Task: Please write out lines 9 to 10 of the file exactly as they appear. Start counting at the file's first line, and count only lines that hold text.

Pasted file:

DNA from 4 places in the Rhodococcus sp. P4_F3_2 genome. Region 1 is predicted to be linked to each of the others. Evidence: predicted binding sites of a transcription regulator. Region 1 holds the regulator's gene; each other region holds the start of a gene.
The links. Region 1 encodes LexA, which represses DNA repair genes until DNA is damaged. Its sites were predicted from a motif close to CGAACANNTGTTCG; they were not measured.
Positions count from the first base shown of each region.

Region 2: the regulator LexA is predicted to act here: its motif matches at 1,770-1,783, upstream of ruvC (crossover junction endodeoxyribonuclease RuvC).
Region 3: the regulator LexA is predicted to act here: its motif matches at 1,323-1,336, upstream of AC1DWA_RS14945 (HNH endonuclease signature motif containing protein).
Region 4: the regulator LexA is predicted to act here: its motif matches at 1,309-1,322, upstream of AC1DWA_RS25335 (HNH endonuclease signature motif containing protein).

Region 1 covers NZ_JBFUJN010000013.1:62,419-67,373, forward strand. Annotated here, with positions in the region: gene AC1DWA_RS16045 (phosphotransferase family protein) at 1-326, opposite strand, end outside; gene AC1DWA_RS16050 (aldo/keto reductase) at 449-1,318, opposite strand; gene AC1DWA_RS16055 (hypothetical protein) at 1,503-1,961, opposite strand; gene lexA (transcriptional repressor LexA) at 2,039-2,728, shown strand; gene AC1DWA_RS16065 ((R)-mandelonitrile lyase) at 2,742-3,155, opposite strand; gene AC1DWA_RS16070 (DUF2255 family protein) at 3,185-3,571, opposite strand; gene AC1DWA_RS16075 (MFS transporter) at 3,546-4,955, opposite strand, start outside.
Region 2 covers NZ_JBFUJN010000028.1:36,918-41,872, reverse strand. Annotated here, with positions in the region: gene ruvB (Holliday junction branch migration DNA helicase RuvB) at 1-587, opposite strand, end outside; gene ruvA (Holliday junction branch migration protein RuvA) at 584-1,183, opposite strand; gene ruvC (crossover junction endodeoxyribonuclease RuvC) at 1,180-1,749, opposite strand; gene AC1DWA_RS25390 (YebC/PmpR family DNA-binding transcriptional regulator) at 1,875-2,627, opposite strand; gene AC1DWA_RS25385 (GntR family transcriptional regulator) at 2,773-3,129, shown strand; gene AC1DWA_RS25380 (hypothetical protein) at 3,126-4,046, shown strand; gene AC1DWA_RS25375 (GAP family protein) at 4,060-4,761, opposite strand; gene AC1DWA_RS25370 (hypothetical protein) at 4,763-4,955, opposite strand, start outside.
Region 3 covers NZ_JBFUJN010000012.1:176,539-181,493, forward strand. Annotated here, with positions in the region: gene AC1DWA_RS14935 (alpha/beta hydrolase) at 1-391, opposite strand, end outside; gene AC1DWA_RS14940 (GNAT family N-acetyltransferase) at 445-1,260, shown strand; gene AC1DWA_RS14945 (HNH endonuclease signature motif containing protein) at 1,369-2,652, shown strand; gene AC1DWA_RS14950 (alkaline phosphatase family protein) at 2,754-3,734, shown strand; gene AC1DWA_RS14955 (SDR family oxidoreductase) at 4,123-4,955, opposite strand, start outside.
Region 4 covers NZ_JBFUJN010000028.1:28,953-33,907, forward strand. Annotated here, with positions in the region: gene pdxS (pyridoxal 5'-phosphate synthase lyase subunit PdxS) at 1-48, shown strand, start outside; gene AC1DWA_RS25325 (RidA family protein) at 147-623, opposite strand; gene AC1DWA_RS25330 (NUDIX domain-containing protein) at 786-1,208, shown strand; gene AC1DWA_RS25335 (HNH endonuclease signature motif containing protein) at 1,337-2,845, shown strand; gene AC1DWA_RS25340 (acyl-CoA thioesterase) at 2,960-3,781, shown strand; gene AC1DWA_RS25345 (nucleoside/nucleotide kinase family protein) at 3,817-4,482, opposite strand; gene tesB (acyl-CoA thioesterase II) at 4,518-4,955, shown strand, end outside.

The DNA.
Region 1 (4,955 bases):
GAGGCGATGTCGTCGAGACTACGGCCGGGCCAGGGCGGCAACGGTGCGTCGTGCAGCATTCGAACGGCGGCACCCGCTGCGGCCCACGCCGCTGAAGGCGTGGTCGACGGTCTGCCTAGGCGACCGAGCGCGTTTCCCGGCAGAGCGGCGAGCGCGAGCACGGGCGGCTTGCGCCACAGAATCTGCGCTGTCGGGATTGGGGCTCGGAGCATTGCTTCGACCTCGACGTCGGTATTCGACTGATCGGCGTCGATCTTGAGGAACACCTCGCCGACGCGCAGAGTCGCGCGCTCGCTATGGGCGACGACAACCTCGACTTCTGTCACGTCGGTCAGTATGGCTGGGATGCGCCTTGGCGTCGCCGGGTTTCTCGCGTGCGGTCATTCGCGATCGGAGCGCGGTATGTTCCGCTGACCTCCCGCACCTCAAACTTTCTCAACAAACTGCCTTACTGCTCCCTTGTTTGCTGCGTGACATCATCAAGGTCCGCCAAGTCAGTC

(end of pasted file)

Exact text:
Region 3 covers NZ_JBFUJN010000012.1:176,539-181,493, forward strand. Annotated here, with positions in the region: gene AC1DWA_RS14935 (alpha/beta hydrolase) at 1-391, opposite strand, end outside; gene AC1DWA_RS14940 (GNAT family N-acetyltransferase) at 445-1,260, shown strand; gene AC1DWA_RS14945 (HNH endonuclease signature motif containing protein) at 1,369-2,652, shown strand; gene AC1DWA_RS14950 (alkaline phosphatase family protein) at 2,754-3,734, shown strand; gene AC1DWA_RS14955 (SDR family oxidoreductase) at 4,123-4,955, opposite strand, start outside.
Region 4 covers NZ_JBFUJN010000028.1:28,953-33,907, forward strand. Annotated here, with positions in the region: gene pdxS (pyridoxal 5'-phosphate synthase lyase subunit PdxS) at 1-48, shown strand, start outside; gene AC1DWA_RS25325 (RidA family protein) at 147-623, opposite strand; gene AC1DWA_RS25330 (NUDIX domain-containing protein) at 786-1,208, shown strand; gene AC1DWA_RS25335 (HNH endonuclease signature motif containing protein) at 1,337-2,845, shown strand; gene AC1DWA_RS25340 (acyl-CoA thioesterase) at 2,960-3,781, shown strand; gene AC1DWA_RS25345 (nucleoside/nucleotide kinase family protein) at 3,817-4,482, opposite strand; gene tesB (acyl-CoA thioesterase II) at 4,518-4,955, shown strand, end outside.